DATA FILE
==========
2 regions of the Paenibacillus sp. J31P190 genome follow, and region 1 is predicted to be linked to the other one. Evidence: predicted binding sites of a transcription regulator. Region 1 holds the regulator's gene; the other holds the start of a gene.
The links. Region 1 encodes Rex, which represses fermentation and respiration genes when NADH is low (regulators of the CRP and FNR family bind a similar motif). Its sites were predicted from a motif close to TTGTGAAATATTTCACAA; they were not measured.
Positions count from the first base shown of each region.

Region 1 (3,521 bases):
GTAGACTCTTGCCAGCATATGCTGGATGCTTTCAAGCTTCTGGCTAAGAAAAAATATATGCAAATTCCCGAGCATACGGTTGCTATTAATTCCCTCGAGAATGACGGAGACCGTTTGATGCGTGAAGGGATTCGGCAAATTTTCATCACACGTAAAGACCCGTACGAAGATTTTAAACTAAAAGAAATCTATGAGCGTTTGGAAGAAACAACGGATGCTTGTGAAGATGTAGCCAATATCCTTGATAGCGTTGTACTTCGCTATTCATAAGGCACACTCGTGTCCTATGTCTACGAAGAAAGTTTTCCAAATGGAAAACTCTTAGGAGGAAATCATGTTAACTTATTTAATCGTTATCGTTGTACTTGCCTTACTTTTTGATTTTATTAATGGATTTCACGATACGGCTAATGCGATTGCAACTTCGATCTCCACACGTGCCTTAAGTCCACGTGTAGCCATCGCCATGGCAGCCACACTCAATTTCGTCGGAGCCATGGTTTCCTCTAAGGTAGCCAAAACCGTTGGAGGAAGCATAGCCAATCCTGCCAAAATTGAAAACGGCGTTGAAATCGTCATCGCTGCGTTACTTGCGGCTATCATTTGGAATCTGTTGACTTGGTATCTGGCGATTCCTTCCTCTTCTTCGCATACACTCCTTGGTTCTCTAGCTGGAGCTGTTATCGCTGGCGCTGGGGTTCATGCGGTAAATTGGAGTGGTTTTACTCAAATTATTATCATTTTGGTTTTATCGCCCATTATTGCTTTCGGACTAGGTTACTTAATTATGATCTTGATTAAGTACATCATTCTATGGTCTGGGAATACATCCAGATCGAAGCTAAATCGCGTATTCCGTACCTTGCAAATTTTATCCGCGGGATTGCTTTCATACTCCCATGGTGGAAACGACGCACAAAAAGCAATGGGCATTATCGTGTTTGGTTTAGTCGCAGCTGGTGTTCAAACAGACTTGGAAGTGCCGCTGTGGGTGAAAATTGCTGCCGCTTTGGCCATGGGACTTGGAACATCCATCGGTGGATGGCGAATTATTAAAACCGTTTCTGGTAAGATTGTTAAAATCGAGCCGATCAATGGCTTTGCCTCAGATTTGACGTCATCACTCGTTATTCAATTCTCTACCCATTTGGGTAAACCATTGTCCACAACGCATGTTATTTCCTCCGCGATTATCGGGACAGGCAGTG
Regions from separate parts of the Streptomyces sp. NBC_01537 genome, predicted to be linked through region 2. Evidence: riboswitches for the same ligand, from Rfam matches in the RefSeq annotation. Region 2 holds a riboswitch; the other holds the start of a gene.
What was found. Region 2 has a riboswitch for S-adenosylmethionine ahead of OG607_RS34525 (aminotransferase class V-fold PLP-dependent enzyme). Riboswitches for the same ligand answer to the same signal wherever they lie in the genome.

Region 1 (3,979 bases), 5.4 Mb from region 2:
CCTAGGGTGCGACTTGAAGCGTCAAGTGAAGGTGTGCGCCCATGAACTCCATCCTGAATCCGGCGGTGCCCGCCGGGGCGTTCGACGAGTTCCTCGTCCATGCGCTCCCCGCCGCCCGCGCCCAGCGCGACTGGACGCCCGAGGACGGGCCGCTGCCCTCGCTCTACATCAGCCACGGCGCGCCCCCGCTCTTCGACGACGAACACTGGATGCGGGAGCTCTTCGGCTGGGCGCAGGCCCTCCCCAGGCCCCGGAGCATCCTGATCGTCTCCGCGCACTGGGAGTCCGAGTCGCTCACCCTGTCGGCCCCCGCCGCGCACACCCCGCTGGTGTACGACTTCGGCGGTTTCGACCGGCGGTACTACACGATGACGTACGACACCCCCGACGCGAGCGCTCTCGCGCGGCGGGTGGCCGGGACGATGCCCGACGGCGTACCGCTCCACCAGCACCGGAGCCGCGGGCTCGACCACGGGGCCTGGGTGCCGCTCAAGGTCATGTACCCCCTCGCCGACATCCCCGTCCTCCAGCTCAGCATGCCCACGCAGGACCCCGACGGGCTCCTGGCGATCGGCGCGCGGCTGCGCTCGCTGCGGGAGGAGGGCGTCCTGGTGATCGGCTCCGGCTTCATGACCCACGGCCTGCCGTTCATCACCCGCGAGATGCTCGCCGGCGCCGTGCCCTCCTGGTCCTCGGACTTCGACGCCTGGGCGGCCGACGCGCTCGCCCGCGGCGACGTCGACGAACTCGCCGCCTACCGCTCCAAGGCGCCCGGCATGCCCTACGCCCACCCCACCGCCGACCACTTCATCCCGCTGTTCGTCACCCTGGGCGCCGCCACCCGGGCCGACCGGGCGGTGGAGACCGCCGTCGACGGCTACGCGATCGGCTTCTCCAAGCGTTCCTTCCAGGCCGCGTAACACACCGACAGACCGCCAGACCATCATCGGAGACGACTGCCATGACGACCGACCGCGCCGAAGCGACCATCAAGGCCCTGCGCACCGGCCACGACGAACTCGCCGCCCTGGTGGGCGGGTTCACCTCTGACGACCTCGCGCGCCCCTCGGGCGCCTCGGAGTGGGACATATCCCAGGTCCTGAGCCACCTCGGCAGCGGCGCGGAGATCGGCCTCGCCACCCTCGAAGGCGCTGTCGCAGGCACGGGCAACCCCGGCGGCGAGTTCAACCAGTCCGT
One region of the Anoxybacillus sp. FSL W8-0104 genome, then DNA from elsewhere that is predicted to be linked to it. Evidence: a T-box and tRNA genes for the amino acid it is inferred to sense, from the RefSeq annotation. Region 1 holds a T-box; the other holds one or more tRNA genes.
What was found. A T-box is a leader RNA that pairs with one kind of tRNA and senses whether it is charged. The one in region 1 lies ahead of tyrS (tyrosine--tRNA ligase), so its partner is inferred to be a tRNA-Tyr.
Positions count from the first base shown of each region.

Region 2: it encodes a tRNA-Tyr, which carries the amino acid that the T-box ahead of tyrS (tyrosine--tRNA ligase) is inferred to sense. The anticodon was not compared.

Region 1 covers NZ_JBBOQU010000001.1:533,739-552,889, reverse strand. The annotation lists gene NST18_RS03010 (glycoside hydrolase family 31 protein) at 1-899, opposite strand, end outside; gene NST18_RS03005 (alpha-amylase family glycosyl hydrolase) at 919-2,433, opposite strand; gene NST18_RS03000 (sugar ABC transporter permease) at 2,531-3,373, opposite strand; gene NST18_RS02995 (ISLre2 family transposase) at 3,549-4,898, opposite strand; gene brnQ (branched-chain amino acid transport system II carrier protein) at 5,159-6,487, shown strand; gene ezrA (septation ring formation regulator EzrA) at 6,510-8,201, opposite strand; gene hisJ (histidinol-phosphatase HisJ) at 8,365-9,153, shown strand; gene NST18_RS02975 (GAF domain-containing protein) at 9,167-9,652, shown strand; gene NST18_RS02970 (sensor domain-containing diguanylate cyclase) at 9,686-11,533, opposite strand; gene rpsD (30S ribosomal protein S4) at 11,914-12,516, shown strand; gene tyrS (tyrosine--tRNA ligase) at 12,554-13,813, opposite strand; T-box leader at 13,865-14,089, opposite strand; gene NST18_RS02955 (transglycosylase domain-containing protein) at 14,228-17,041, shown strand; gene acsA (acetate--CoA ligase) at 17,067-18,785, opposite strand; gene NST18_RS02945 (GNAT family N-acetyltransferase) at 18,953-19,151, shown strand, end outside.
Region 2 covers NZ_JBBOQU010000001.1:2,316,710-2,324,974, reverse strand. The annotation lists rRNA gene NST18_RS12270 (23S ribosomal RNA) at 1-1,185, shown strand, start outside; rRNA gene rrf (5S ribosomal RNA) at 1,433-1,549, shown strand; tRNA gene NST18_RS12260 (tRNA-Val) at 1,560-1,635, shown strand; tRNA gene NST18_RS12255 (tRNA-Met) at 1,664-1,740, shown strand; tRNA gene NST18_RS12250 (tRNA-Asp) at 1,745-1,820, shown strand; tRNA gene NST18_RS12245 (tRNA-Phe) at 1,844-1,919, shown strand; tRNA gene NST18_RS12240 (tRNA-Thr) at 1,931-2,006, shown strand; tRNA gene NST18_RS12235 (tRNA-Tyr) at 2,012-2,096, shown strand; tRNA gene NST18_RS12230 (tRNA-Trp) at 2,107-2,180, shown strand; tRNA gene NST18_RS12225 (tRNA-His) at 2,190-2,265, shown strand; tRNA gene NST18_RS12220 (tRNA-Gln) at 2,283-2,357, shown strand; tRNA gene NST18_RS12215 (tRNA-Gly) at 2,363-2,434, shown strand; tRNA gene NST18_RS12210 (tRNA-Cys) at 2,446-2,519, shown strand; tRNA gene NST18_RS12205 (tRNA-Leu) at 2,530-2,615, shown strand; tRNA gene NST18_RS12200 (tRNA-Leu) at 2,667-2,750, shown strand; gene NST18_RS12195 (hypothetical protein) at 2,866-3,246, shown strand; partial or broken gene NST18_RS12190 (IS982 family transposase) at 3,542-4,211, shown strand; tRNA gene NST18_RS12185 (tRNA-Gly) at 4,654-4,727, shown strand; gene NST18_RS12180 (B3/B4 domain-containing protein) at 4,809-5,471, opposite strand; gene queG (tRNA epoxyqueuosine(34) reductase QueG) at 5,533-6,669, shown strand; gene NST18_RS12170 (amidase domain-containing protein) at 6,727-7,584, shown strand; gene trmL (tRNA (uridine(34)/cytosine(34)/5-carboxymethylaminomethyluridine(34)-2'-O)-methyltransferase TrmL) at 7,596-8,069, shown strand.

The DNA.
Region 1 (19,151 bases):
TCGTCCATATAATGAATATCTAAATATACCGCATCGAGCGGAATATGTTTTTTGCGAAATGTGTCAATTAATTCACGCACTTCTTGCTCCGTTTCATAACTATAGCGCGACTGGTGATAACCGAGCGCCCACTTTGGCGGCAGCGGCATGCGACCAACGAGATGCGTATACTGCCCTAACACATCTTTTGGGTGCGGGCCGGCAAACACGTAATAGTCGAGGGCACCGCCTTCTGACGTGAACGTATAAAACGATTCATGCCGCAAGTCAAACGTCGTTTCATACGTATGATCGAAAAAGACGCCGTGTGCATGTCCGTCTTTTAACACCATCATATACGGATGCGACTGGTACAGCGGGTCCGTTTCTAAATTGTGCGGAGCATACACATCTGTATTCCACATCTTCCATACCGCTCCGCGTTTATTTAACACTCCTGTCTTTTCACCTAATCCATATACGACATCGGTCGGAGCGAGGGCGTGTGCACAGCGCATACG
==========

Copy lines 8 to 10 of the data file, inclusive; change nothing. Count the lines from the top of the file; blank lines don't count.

Region 1 (3,979 bases), 5.4 Mb from region 2:
CCTAGGGTGCGACTTGAAGCGTCAAGTGAAGGTGTGCGCCCATGAACTCCATCCTGAATCCGGCGGTGCCCGCCGGGGCGTTCGACGAGTTCCTCGTCCATGCGCTCCCCGCCGCCCGCGCCCAGCGCGACTGGACGCCCGAGGACGGGCCGCTGCCCTCGCTCTACATCAGCCACGGCGCGCCCCCGCTCTTCGACGACGAACACTGGATGCGGGAGCTCTTCGGCTGGGCGCAGGCCCTCCCCAGGCCCCGGAGCATCCTGATCGTCTCCGCGCACTGGGAGTCCGAGTCGCTCACCCTGTCGGCCCCCGCCGCGCACACCCCGCTGGTGTACGACTTCGGCGGTTTCGACCGGCGGTACTACACGATGACGTACGACACCCCCGACGCGAGCGCTCTCGCGCGGCGGGTGGCCGGGACGATGCCCGACGGCGTACCGCTCCACCAGCACCGGAGCCGCGGGCTCGACCACGGGGCCTGGGTGCCGCTCAAGGTCATGTACCCCCTCGCCGACATCCCCGTCCTCCAGCTCAGCATGCCCACGCAGGACCCCGACGGGCTCCTGGCGATCGGCGCGCGGCTGCGCTCGCTGCGGGAGGAGGGCGTCCTGGTGATCGGCTCCGGCTTCATGACCCACGGCCTGCCGTTCATCACCCGCGAGATGCTCGCCGGCGCCGTGCCCTCCTGGTCCTCGGACTTCGACGCCTGGGCGGCCGACGCGCTCGCCCGCGGCGACGTCGACGAACTCGCCGCCTACCGCTCCAAGGCGCCCGGCATGCCCTACGCCCACCCCACCGCCGACCACTTCATCCCGCTGTTCGTCACCCTGGGCGCCGCCACCCGGGCCGACCGGGCGGTGGAGACCGCCGTCGACGGCTACGCGATCGGCTTCTCCAAGCGTTCCTTCCAGGCCGCGTAACACACCGACAGACCGCCAGACCATCATCGGAGACGACTGCCATGACGACCGACCGCGCCGAAGCGACCATCAAGGCCCTGCGCACCGGCCACGACGAACTCGCCGCCCTGGTGGGCGGGTTCACCTCTGACGACCTCGCGCGCCCCTCGGGCGCCTCGGAGTGGGACATATCCCAGGTCCTGAGCCACCTCGGCAGCGGCGCGGAGATCGGCCTCGCCACCCTCGAAGGCGCTGTCGCAGGCACGGGCAACCCCGGCGGCGAGTTCAACCAGTCCGT
One region of the Anoxybacillus sp. FSL W8-0104 genome, then DNA from elsewhere that is predicted to be linked to it. Evidence: a T-box and tRNA genes for the amino acid it is inferred to sense, from the RefSeq annotation. Region 1 holds a T-box; the other holds one or more tRNA genes.